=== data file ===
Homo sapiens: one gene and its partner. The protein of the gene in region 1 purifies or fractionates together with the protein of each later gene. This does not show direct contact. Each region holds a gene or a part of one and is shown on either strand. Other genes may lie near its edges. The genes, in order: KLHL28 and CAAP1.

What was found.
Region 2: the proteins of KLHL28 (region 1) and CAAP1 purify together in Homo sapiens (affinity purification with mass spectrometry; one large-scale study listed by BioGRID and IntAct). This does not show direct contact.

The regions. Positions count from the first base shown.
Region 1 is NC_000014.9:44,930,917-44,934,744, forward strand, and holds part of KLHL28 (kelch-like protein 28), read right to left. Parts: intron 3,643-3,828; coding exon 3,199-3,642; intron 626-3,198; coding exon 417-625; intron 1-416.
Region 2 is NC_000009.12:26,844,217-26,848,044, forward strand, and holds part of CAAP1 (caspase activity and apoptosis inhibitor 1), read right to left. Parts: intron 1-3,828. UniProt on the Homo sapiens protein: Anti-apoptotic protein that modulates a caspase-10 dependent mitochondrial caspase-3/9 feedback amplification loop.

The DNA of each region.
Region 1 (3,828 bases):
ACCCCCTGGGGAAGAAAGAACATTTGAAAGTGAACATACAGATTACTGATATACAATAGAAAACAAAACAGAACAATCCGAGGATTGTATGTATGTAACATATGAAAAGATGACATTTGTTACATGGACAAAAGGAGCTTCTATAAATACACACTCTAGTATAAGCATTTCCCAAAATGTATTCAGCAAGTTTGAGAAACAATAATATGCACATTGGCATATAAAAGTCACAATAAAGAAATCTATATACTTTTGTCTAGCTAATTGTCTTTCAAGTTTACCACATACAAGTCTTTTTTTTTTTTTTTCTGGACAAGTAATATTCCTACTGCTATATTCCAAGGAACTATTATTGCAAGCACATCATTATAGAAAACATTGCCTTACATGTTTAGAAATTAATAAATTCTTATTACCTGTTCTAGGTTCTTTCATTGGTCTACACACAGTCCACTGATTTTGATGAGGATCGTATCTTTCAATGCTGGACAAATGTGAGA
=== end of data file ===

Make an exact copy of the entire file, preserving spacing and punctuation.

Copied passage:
Homo sapiens: one gene and its partner. The protein of the gene in region 1 purifies or fractionates together with the protein of each later gene. This does not show direct contact. Each region holds a gene or a part of one and is shown on either strand. Other genes may lie near its edges. The genes, in order: KLHL28 and CAAP1.

What was found.
Region 2: the proteins of KLHL28 (region 1) and CAAP1 purify together in Homo sapiens (affinity purification with mass spectrometry; one large-scale study listed by BioGRID and IntAct). This does not show direct contact.

The regions. Positions count from the first base shown.
Region 1 is NC_000014.9:44,930,917-44,934,744, forward strand, and holds part of KLHL28 (kelch-like protein 28), read right to left. Parts: intron 3,643-3,828; coding exon 3,199-3,642; intron 626-3,198; coding exon 417-625; intron 1-416.
Region 2 is NC_000009.12:26,844,217-26,848,044, forward strand, and holds part of CAAP1 (caspase activity and apoptosis inhibitor 1), read right to left. Parts: intron 1-3,828. UniProt on the Homo sapiens protein: Anti-apoptotic protein that modulates a caspase-10 dependent mitochondrial caspase-3/9 feedback amplification loop.

The DNA of each region.
Region 1 (3,828 bases):
ACCCCCTGGGGAAGAAAGAACATTTGAAAGTGAACATACAGATTACTGATATACAATAGAAAACAAAACAGAACAATCCGAGGATTGTATGTATGTAACATATGAAAAGATGACATTTGTTACATGGACAAAAGGAGCTTCTATAAATACACACTCTAGTATAAGCATTTCCCAAAATGTATTCAGCAAGTTTGAGAAACAATAATATGCACATTGGCATATAAAAGTCACAATAAAGAAATCTATATACTTTTGTCTAGCTAATTGTCTTTCAAGTTTACCACATACAAGTCTTTTTTTTTTTTTTTCTGGACAAGTAATATTCCTACTGCTATATTCCAAGGAACTATTATTGCAAGCACATCATTATAGAAAACATTGCCTTACATGTTTAGAAATTAATAAATTCTTATTACCTGTTCTAGGTTCTTTCATTGGTCTACACACAGTCCACTGATTTTGATGAGGATCGTATCTTTCAATGCTGGACAAATGTGAGA